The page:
On April 17 Haemophilia Foundation Australia will join the global bleeding disorders community to mark World Hemophilia Day.
For 2017 the theme is HEAR THEIR VOICES to unite the community and show support for the millions of women and girls affected by bleeding disorders. Landmarks, buildings and bridges will turn red around the world to recognize them on 17 April.
More than 5,600 Australians have been diagnosed with haemophilia and other bleeding disorders that can be life threatening.1 Haemophilia is rare and incurable, occurring when people don’t have enough of an essential clotting factor in their blood to control bleeding. Although most people diagnosed are male, females can also have bleeding symptoms and some females have haemophilia. Von Willebrand disorder, which is more common, affects females and males equally. This year we acknowledge the impact of bleeding disorders on women and girls and invite them to tell their story of their experience.
There are approximately 1400 people diagnosed with bleeding disorders in New South Wales.
The SCG is supporting World Haemophilia Day and will turn its lights red, along with many other landmarks around Australia and internationally.
Sydney Swans players, Sam Reid and George Hewett, have worn a Red Tie in support of people with a bleeding disorder. The tie symbolizes the blood that binds the community.
“We have taken part in the Red Tie Challenge to show our support for the bleeding disorder community during World Haemophilia Day” said Sam Reid, Sydney Swans player.
April 17 was chosen as World Haemophilia Day in 1989 by the World Federation of Hemophilia (WFH) to celebrate the birthday of its founder, Frank Schnabel.
What is a bleeding disorder?
- A rare inherited genetic bleeding disorder where blood doesn’t clot properly because there is not enough of a protein in the blood called factor VIII (8) or IX (9) that controls bleeding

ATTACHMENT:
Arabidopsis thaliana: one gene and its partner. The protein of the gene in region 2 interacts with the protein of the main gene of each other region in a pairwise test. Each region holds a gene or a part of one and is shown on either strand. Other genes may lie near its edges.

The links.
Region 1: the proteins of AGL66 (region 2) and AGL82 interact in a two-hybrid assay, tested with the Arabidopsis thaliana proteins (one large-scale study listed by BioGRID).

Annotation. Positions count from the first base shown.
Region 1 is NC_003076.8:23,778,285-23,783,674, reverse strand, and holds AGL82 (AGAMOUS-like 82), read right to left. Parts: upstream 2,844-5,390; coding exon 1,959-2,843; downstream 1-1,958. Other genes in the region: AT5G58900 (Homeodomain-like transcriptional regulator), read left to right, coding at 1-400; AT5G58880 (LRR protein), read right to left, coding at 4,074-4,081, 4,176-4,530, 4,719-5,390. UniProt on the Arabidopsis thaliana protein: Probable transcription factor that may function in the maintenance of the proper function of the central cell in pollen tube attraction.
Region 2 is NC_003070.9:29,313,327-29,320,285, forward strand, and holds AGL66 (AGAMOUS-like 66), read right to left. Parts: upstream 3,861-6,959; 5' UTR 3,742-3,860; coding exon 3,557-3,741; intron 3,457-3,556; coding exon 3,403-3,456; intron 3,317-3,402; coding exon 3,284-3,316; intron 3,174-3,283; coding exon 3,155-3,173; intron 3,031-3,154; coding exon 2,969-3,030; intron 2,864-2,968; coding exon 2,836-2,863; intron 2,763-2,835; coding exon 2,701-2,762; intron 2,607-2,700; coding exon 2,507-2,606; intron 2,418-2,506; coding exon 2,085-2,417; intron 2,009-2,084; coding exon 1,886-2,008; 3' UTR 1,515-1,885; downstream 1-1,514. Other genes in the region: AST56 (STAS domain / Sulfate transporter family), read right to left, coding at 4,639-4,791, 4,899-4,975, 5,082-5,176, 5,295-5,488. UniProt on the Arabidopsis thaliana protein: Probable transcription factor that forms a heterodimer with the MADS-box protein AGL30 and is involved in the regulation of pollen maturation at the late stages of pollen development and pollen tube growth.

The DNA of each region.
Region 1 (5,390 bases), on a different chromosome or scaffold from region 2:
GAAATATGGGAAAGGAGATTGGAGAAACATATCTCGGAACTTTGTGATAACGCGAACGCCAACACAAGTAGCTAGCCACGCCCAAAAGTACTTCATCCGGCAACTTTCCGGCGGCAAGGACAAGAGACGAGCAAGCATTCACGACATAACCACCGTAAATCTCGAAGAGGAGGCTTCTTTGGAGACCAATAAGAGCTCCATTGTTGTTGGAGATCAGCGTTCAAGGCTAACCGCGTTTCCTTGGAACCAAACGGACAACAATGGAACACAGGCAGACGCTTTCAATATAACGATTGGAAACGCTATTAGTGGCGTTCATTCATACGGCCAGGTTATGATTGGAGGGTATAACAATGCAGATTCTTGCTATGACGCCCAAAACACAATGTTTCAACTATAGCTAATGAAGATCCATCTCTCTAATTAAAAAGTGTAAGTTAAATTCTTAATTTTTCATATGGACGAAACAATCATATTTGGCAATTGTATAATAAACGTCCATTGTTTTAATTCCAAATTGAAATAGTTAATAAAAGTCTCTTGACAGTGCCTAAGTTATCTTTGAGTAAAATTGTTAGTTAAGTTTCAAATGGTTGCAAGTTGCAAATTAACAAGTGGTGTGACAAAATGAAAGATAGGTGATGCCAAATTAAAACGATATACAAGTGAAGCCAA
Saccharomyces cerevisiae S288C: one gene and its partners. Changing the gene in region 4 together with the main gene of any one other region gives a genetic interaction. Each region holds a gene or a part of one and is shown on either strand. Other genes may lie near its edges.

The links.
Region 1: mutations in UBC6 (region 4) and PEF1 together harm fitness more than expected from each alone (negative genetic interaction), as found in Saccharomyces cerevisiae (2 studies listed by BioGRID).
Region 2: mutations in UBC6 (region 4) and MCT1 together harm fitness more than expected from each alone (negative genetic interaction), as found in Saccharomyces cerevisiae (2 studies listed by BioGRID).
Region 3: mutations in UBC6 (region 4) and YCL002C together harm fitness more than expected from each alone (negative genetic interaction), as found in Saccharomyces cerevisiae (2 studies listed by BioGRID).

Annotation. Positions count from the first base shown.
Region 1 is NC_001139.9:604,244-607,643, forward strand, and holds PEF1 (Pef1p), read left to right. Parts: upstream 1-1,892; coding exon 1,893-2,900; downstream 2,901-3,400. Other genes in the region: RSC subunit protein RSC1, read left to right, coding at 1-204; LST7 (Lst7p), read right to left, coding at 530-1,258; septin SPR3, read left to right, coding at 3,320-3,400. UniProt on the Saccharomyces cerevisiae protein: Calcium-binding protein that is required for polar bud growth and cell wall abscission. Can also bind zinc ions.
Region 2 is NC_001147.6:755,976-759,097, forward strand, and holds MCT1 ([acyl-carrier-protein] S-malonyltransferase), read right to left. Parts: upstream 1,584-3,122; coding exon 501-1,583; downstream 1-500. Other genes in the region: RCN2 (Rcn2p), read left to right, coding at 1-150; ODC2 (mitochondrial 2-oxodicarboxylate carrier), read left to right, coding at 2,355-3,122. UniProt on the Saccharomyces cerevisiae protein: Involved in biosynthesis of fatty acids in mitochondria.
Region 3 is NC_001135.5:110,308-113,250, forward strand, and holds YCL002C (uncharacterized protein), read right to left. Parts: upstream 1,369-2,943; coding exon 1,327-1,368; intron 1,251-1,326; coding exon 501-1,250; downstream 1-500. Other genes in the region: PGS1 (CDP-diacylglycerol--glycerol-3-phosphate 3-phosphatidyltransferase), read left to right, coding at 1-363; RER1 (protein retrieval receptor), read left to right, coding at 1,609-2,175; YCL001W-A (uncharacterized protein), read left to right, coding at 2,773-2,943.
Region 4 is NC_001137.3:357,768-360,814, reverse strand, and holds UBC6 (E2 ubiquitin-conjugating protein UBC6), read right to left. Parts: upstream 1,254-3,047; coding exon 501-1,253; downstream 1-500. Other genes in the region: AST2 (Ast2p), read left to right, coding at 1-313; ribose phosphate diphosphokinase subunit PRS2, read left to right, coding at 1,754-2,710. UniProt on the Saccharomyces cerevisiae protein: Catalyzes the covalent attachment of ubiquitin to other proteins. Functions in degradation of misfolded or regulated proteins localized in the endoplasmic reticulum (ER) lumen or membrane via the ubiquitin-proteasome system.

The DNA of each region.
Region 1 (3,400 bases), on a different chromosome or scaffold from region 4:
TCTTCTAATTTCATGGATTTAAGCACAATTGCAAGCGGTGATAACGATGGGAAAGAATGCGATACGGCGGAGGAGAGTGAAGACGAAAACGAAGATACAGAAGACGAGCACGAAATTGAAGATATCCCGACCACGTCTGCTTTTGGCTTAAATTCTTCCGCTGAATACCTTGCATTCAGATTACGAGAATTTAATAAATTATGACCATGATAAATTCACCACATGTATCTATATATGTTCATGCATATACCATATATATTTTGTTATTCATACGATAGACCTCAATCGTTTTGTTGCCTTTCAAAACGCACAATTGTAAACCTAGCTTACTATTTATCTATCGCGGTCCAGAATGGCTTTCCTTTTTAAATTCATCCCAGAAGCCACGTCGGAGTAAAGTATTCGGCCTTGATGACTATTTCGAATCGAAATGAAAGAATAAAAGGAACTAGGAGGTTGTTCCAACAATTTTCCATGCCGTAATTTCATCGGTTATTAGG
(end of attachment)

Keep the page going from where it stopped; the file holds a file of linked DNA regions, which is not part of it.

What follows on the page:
- It’s incurable and can be life threatening without treatment
- Treatment can help prevent repeated bleeding into muscles and joints, which causes arthritis and joint problems
- Most people diagnosed with haemophilia are male
- Some women also have haemophilia and/or bleeding problems
- Men with haemophilia will pass the gene on to their daughters
- Women can carry the gene causing haemophilia and pass it on to their children
Von Willebrand disorder (VWD)
- A bleeding disorder where there is not enough of an essential blood clotting protein (called von Willebrand factor) for blood to clot properly or the factor doesn’t work the way it should
- Both men and women have VWD
- VWD is more common than haemophilia
- In Australia there are more than 5,600 people diagnosed with haemophilia, von Willebrand disorder or other related inherited bleeding disorders.
Haemophilia Foundation Australia
HFA represents people with haemophilia, von Willebrand disorder and other related bleeding disorders and their families. HFA is committed to improving treatment and care through representation and advocacy, education and the promotion of research. HFA supports a network of State and Territory Foundations in Australia. www.haemophilia.org.au